When the vehicle is to be parked, and it is necessary to vent the supply line 30 to apply the trailer parking brakes and to vent the supply line 82 to apply the parking brake 78, switch operator 48 is moved to the position illustrated in the drawing, thereby breaking the connection between the terminals 44 and 50 of the switch 42. This breaks the electrical connection to the source of electrical energy 46 and the terminal 64 on relay 66 and the terminal 98 on relay 92. Power is also removed to the solenoid valves 74 and 84, thereby venting the supply line 30 and the supply line 86. If the fluid pressure braking system on either the tractor or trailer should malfunction, causing a loss of pressure in either the supply line 30 or the supply line 86, the corresponding pressure-responsive switch 76 or 88 opens. For example, if the switch 76 opens, the connection between the solenoid valve 74 and the electrical energy source 46 is broken, thereby causing valve 74 to terminate communication between the double check valve 36 and the inlet port 34 of tractor protection valve 12 and to vent the inlet port 34 of tractor protection valve 12 to atmosphere. In order to again charge the supply line 30, the switch 58 must be actuated by the vehicle operator to close the valve 74 until pressure builds in the system sufficient to reopen the switch 76. Similarly, in the case of a failure in the pressure to supply line 86, switch 88 opens to break the connection between the solenoid valve 84 and the electrical energy source 46 and also to remove power to the coil 94 so that the relay 92 opens. Accordingly, the parking brake 78 will not immediately be recharged in case system pressure returns to normal, but the parking brake 78 will continue to be vented through the solenoid valve 84 until the vehicle operator again closes the push-through contact 52 to build pressure in the system as described hereinabove.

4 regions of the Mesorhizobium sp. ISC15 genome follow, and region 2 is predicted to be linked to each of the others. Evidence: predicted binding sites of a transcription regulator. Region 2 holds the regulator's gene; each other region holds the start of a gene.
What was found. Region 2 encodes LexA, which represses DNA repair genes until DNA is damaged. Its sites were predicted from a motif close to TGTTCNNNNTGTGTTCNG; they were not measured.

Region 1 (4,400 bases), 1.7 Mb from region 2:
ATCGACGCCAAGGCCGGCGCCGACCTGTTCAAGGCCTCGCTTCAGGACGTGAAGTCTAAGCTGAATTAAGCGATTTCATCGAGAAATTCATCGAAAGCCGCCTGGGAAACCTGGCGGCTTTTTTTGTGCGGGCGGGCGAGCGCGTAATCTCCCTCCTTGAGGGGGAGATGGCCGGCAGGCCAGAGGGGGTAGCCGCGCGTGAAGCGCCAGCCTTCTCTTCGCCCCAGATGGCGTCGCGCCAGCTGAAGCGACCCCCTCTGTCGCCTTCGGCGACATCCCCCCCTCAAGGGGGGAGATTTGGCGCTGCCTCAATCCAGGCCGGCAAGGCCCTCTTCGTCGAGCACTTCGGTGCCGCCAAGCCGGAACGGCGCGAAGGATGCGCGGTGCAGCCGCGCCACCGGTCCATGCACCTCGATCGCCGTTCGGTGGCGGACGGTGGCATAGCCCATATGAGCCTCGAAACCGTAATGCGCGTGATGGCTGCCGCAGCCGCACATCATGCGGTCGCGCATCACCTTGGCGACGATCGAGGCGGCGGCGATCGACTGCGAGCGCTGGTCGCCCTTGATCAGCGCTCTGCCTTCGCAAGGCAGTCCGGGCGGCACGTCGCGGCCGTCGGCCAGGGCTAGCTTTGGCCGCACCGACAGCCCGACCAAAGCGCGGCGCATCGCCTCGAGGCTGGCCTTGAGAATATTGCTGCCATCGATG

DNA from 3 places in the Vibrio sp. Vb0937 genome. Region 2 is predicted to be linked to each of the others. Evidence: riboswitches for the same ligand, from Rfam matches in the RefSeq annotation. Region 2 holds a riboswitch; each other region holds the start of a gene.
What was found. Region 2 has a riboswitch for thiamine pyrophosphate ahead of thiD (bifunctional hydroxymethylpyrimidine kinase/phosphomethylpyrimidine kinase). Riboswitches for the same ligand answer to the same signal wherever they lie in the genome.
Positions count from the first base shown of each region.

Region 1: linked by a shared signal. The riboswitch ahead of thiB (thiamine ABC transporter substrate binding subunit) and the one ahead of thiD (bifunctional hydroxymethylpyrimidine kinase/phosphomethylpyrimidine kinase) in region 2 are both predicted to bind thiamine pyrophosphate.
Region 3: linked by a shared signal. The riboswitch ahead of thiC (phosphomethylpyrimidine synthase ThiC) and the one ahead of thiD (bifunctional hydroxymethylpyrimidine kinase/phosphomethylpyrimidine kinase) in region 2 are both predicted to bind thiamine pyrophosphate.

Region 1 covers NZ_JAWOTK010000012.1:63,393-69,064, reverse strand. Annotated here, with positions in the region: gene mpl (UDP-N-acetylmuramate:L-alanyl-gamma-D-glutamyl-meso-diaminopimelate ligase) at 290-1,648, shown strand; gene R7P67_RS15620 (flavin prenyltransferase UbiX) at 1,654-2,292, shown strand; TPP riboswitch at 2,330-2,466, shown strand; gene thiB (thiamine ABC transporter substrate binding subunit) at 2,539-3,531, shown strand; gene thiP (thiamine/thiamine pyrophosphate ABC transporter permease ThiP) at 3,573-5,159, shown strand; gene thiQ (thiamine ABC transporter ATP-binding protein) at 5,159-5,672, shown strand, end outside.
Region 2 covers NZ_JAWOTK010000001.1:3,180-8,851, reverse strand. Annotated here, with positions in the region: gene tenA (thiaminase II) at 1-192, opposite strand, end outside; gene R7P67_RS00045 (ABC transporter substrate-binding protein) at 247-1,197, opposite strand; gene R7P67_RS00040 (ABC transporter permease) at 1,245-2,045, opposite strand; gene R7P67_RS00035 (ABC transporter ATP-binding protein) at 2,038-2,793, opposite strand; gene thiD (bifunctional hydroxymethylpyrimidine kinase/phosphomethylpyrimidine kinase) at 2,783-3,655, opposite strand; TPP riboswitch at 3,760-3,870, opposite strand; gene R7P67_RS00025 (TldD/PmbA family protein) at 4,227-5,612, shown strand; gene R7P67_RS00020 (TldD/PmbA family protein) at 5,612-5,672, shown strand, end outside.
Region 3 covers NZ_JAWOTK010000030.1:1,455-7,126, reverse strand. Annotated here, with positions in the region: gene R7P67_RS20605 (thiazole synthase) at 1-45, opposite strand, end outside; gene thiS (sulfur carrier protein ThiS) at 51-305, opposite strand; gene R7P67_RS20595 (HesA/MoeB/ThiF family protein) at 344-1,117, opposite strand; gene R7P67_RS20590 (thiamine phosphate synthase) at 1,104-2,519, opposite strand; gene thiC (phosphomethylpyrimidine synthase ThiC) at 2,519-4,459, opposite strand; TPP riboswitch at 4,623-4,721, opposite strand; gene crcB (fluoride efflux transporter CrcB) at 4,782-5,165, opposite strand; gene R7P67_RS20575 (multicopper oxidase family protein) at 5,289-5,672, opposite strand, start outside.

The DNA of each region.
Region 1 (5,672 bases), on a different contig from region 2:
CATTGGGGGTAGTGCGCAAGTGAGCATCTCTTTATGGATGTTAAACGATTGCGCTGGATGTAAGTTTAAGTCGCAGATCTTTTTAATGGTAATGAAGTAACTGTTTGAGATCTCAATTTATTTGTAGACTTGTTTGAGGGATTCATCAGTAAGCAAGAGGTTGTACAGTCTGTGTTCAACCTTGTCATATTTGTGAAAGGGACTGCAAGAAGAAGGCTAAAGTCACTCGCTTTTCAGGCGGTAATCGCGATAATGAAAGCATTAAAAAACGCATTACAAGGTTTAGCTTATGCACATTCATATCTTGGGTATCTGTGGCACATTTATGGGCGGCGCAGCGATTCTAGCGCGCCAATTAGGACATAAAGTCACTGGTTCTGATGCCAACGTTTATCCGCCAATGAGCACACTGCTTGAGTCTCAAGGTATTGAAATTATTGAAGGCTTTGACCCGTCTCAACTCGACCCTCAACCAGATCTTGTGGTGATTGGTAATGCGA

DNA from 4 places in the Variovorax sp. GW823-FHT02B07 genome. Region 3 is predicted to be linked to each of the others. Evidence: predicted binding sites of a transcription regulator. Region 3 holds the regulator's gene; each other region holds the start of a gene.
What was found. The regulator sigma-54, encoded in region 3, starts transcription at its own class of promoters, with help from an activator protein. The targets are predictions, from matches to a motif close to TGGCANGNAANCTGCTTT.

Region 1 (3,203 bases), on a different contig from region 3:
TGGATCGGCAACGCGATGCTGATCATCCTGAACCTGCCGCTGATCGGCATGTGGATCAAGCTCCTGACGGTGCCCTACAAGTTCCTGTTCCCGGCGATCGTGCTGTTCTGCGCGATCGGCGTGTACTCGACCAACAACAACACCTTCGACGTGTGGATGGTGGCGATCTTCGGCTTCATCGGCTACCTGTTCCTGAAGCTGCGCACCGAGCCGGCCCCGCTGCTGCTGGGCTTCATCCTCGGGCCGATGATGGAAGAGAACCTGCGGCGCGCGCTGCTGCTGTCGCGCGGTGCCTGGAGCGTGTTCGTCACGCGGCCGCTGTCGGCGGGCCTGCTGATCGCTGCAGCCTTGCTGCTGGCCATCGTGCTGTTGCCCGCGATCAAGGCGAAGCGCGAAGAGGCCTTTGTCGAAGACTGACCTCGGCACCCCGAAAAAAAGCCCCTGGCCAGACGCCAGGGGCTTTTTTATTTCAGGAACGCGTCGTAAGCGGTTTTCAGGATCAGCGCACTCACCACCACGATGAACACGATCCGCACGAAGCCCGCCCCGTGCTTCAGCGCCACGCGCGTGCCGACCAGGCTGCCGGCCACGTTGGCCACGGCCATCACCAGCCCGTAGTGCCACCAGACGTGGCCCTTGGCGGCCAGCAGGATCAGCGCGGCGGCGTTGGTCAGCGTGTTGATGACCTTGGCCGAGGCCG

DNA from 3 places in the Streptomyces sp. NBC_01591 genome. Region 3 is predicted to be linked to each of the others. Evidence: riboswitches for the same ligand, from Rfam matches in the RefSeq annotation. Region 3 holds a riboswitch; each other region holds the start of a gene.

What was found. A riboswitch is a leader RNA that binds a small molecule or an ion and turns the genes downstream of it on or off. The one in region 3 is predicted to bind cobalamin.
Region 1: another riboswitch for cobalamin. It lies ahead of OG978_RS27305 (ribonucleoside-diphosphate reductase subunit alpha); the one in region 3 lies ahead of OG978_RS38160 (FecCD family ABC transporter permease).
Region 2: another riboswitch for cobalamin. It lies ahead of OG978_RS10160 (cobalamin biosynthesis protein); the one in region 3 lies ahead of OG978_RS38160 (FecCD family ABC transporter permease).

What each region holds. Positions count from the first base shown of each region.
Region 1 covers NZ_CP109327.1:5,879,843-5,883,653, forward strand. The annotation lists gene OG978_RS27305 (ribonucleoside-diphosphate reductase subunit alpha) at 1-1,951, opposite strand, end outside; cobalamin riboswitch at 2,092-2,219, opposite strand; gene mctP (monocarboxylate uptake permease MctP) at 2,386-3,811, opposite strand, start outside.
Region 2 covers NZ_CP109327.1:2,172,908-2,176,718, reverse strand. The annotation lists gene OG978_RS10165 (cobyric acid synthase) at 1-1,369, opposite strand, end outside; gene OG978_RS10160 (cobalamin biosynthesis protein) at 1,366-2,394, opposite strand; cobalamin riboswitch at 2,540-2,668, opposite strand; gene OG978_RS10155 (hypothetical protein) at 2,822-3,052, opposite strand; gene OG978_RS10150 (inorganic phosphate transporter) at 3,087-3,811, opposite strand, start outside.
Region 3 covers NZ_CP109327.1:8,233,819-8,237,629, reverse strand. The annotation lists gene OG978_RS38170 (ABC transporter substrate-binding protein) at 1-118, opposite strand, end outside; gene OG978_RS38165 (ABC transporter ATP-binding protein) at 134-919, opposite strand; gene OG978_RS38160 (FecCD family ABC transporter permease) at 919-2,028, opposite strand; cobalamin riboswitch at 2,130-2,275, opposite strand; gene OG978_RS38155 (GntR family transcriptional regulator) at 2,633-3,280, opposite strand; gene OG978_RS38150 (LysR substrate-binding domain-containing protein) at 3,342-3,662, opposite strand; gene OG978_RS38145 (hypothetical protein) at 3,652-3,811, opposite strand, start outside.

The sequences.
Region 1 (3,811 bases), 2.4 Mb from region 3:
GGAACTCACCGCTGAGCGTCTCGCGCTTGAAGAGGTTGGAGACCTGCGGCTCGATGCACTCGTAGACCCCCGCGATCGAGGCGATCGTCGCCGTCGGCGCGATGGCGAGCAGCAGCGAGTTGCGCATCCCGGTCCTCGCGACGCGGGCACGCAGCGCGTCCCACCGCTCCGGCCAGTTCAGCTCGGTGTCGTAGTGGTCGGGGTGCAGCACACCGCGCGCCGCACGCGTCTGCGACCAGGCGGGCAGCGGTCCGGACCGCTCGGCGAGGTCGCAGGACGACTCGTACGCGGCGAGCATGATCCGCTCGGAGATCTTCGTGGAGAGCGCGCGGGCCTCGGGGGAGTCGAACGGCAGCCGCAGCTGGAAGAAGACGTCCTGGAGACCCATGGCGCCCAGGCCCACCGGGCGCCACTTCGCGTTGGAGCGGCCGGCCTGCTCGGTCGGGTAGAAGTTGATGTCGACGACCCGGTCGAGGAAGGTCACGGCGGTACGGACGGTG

Patent Citations
Cited PatentFiling datePublication dateApplicantTitle
US3482885 *Nov 5, 1968Dec 9, 1969Berg Mfg & Sales CoElectric-pneumatic brake system
US3482886 *Nov 5, 1968Dec 9, 1969Berg Mfg & Sales CoTrailer brake and release system
US3497268 *Oct 7, 1968Feb 24, 1970Berg Mfg & Sales CoTrailer brake fill system
US3507543 *Nov 5, 1968Apr 21, 1970Berg Mfg & Sales CoTrailer brake release system
US3819238 *Dec 6, 1972Jun 25, 1974Cermak EBrake and emergency brake installation for vehicle trailers
US3985210 *Feb 18, 1975Oct 12, 1976Caterpillar Tractor Co.Automatically engaged emergency parking brake
US4049324 *Nov 17, 1975Sep 20, 1977Eduard CermakElectro-pneumatic emergency brake control system for a vehicle train
US4339154 *Jul 3, 1980Jul 13, 1982Clark Equipment CompanyVehicle brake system
Referenced by
Citing PatentFiling datePublication dateApplicantTitle
US4763959 *Oct 23, 1987Aug 16, 1988Allied-Signal Inc.Electronic control for fluid pressure braking system
US4842525 *Aug 22, 1988Jun 27, 1989Amp IncorporatedElectrical connector assembly for antiskid braking system
US5061015 *Apr 12, 1990Oct 29, 1991Allied-Signal Inc.Tractor protection control system
US5404301 *Jun 7, 1993Apr 4, 1995Eaton CorporationMethod and apparatus of vehicle transmission control by assured minimum pulse width
US5816371 *May 14, 1996Oct 6, 1998Hayes Industrial Brake, Inc.Pressure release parking brake actuator
US6290309Dec 18, 1998Sep 18, 2001Meritor Wabco Vehicle Control SystemsSpring brake actuation for electronically controlled brake system
US6322159 *Sep 22, 2000Nov 27, 2001Honeywell Commercial Vehicle Systems Co.Latching electric-control vehicle air brake system
US6752472 *Aug 23, 2001Jun 22, 2004Imi Norgren, Inc.Electric parking brake control
US7337041 *Jun 14, 2004Feb 26, 2008Fisher Controls InternationalFeedback control methods and apparatus for electro-pneumatic control systems
US7396089Feb 23, 2004Jul 8, 2008Bendix Commercial Vehicle Systems, LlcElectro-pneumatic latching valve system
US7784879 *Jul 16, 2002Aug 31, 2010Haldex Brake CorporationElectronic control air management with parking brake and trailer supply control
US8794715May 20, 2008Aug 5, 2014Bendix Commercial Vehicle Systems LlcElectro-pneumatic latching valve system
CN102556061A *Jan 12, 2012Jul 11, 2012安徽铜冠机械股份有限公司Flameout and parking brake interlocking control device for diesel engine
CN102556061BJan 12, 2012Sep 24, 2014安徽铜冠机械股份有限公司Flameout and parking brake interlocking control device for diesel engine
WO2002024504A1 *Sep 19, 2001Mar 28, 2002Bendix Commercial Vehicle SysLatching electric-control vehicle air brake system
Classifications
U.S. Classification303/15, 303/71
International ClassificationB60T13/26, B60T13/74, B60T13/68, B60T15/00, B60T13/38
Cooperative ClassificationB60T13/683
European ClassificationB60T13/68B
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Mar 26, 2002ASAssignment
Owner name: ALLIED-SIGNAL, INC., OHIO